Center for Computer Research in Music and Acoustics
Slim Essid will be at CCRMA to talk about using NMF to analyze audio signals for auditory scene analysis, and to decompose EEG signals into their independent sources. Both important tasks.
Nori Jacoby studies the role of culture in auditory perception. His current work uses iterated learning alongside classical psychophysical methods to characterize perceptual biases in music and speech rhythms in various populations ranging from Westerners to the Tsimané, an Amazonian foraging-farming society in Bolivia. He is also working on computational modeling of synchronization and entrainment in jembe drum ensembles in Mali. Nori completed a Ph.D.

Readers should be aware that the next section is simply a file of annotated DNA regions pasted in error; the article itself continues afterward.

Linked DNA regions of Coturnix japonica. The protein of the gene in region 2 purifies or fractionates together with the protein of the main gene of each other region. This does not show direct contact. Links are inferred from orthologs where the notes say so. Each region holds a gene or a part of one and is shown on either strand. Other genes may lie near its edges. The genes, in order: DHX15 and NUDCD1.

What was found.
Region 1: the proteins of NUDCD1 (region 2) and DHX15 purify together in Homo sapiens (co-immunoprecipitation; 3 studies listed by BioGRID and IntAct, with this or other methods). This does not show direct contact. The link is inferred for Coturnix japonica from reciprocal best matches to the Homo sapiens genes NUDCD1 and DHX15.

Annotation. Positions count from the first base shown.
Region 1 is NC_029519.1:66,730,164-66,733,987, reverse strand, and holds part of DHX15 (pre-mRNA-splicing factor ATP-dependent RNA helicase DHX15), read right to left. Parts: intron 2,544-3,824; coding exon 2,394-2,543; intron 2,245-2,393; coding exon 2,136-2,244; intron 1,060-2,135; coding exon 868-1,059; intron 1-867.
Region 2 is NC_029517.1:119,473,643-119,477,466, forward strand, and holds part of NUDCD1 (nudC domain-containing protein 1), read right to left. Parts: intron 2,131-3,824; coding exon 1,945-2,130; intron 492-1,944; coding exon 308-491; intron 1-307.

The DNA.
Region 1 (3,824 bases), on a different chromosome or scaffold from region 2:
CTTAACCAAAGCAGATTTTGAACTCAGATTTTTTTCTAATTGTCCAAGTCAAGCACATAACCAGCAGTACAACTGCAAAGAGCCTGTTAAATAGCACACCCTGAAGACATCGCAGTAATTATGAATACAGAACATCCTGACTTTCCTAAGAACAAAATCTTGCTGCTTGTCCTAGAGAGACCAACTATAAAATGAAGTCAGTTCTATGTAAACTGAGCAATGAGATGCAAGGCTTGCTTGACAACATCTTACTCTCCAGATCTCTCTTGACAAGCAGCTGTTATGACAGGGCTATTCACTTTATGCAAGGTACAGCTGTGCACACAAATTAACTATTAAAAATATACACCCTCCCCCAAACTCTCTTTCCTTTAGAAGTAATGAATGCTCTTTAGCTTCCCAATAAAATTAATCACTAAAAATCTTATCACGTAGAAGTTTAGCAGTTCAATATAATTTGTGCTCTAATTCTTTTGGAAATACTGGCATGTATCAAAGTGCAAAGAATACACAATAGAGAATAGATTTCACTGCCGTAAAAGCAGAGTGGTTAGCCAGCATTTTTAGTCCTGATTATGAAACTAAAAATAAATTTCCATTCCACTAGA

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"Unlike sex or hunger, music doesn’t seem absolutely necessary to everyday survival – yet our musical self was forged deep in human history, in the crucible of evolution by the adaptive pressure of the natural world. That’s an insight that has inspired Chris Chafe, Director of Stanford University’s Center for Computer Research in Music and Acoustics (or CCRMA, stylishly pronounced karma).
Read the full article here!